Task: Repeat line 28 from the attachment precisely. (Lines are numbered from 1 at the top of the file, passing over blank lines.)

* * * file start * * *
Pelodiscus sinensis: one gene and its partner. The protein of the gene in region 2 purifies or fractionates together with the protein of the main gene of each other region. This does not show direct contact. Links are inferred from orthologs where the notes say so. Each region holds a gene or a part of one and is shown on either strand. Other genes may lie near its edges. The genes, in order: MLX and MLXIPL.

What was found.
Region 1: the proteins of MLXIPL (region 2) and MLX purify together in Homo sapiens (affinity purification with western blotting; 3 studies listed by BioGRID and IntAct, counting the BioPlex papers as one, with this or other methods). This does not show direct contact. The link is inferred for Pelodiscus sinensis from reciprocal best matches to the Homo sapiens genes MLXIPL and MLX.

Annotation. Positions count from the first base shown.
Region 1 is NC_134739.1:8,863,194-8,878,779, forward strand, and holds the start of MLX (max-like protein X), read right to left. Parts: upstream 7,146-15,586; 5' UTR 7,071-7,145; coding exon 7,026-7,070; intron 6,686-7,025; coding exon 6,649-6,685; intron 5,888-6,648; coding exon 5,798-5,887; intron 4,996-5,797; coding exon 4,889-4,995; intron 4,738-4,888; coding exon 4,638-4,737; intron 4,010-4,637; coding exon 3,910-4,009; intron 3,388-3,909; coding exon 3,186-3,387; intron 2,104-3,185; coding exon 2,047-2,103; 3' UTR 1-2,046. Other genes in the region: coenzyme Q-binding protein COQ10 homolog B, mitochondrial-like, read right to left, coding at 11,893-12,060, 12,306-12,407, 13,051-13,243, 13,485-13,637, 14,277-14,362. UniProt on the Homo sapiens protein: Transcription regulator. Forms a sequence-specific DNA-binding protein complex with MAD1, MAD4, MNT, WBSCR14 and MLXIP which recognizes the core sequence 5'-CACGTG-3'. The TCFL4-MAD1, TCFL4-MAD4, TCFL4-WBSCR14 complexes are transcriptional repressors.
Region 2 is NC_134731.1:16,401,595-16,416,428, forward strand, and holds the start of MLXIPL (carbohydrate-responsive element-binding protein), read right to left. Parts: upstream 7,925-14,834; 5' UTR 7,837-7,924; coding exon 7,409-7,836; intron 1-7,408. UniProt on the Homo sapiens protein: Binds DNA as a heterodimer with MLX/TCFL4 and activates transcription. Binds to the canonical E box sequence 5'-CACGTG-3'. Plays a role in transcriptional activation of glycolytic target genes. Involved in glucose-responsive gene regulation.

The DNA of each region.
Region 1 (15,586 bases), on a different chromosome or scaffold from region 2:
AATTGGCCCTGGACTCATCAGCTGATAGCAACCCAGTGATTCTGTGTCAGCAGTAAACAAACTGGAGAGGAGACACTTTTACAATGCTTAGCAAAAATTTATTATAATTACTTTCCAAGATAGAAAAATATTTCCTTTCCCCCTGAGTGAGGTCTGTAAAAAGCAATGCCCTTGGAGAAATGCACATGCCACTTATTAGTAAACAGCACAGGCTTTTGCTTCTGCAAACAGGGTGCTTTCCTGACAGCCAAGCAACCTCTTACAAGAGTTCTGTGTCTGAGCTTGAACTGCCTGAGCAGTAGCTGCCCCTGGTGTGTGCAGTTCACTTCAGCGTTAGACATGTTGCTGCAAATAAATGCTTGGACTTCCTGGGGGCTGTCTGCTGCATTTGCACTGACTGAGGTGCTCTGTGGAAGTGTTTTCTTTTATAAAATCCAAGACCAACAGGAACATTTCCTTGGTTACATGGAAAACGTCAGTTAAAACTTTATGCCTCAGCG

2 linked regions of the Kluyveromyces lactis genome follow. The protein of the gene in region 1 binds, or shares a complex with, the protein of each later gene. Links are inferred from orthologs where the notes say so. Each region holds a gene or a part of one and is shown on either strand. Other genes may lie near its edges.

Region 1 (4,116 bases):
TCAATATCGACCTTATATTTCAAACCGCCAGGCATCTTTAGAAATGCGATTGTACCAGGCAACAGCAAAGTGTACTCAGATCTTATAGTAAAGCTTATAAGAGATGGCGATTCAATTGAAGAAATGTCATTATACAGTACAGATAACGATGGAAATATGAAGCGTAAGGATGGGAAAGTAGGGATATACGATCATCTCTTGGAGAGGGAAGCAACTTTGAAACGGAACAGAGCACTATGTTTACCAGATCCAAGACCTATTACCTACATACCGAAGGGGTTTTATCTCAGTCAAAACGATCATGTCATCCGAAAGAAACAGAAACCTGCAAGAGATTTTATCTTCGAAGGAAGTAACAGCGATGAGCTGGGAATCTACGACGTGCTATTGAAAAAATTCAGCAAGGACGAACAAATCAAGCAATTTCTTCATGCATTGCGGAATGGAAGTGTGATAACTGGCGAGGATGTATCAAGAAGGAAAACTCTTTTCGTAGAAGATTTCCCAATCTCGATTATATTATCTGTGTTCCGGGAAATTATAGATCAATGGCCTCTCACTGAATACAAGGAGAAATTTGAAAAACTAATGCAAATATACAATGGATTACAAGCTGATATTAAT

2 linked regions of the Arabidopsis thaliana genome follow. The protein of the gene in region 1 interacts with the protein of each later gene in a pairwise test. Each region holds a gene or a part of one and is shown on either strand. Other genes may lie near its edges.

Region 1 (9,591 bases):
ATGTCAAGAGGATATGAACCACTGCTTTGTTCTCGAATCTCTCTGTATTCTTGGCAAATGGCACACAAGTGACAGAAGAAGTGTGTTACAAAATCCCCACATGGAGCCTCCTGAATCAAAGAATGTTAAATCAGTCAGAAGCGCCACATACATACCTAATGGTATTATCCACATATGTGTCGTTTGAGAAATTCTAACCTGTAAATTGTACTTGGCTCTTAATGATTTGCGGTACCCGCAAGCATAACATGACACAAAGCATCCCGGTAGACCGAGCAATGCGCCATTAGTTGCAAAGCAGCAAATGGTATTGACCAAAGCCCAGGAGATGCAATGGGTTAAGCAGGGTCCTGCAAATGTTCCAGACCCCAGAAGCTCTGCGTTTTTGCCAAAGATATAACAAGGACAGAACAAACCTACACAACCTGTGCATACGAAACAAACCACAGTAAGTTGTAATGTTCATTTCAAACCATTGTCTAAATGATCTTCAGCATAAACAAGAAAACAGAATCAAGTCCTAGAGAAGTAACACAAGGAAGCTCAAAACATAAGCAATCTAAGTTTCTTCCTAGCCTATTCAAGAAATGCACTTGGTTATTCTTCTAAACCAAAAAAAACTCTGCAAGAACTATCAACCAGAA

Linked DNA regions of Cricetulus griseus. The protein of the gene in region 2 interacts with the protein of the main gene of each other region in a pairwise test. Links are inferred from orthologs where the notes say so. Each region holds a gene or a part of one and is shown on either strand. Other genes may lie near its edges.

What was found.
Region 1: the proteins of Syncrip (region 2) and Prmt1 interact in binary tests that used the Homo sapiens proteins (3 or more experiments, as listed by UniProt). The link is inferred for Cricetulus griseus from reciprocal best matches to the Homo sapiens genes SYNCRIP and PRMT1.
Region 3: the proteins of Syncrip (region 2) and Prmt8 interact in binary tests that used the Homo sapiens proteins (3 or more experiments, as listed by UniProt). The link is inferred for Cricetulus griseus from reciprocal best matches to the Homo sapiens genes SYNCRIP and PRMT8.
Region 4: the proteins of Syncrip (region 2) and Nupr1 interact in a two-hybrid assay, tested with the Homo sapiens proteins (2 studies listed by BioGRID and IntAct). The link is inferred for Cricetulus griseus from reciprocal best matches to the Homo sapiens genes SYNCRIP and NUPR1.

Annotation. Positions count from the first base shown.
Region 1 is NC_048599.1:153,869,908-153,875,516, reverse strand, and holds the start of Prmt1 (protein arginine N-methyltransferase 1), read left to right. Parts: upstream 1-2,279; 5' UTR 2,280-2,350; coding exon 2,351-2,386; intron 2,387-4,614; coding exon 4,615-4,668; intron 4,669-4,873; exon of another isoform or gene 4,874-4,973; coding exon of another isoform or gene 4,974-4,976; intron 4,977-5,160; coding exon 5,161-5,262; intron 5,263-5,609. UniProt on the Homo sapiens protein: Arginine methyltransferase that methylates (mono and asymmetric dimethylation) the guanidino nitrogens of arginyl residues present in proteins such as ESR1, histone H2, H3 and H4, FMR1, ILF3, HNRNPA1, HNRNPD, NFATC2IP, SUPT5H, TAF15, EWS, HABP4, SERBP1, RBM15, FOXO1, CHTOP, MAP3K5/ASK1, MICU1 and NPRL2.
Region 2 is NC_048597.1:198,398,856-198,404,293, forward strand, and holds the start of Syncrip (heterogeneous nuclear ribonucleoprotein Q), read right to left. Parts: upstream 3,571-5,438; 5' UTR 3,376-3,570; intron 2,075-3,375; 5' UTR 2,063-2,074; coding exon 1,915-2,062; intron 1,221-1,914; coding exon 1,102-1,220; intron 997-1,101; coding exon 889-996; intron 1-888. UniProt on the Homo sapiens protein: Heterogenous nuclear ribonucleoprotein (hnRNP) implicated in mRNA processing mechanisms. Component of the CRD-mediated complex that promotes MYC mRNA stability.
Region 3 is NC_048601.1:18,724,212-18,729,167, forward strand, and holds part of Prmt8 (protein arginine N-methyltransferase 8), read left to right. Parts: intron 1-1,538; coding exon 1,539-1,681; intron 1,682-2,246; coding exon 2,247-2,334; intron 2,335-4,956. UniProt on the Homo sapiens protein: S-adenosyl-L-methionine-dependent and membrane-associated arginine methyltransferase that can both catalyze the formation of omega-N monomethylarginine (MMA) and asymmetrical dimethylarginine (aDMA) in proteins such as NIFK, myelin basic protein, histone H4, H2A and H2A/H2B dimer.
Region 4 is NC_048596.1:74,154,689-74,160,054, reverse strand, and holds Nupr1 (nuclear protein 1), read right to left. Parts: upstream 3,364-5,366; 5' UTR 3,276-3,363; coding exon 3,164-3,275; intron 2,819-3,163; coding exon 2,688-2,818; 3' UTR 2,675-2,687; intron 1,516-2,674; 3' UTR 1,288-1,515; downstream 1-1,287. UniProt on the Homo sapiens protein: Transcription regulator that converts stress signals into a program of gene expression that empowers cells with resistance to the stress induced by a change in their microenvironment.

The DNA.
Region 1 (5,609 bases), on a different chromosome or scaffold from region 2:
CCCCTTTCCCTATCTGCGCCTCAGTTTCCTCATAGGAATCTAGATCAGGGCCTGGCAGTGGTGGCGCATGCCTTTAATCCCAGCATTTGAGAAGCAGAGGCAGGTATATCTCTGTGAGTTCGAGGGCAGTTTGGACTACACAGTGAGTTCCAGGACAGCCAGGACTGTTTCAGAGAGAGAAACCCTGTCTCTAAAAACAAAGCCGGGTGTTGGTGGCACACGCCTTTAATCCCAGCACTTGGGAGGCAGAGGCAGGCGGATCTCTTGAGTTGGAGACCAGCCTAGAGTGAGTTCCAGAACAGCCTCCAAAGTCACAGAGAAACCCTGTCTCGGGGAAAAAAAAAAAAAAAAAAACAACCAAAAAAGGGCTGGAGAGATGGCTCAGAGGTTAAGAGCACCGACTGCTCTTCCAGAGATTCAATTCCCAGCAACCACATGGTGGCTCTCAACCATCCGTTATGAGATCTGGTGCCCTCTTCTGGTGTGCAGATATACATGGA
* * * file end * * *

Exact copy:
CCCCTTTCCCTATCTGCGCCTCAGTTTCCTCATAGGAATCTAGATCAGGGCCTGGCAGTGGTGGCGCATGCCTTTAATCCCAGCATTTGAGAAGCAGAGGCAGGTATATCTCTGTGAGTTCGAGGGCAGTTTGGACTACACAGTGAGTTCCAGGACAGCCAGGACTGTTTCAGAGAGAGAAACCCTGTCTCTAAAAACAAAGCCGGGTGTTGGTGGCACACGCCTTTAATCCCAGCACTTGGGAGGCAGAGGCAGGCGGATCTCTTGAGTTGGAGACCAGCCTAGAGTGAGTTCCAGAACAGCCTCCAAAGTCACAGAGAAACCCTGTCTCGGGGAAAAAAAAAAAAAAAAAAACAACCAAAAAAGGGCTGGAGAGATGGCTCAGAGGTTAAGAGCACCGACTGCTCTTCCAGAGATTCAATTCCCAGCAACCACATGGTGGCTCTCAACCATCCGTTATGAGATCTGGTGCCCTCTTCTGGTGTGCAGATATACATGGA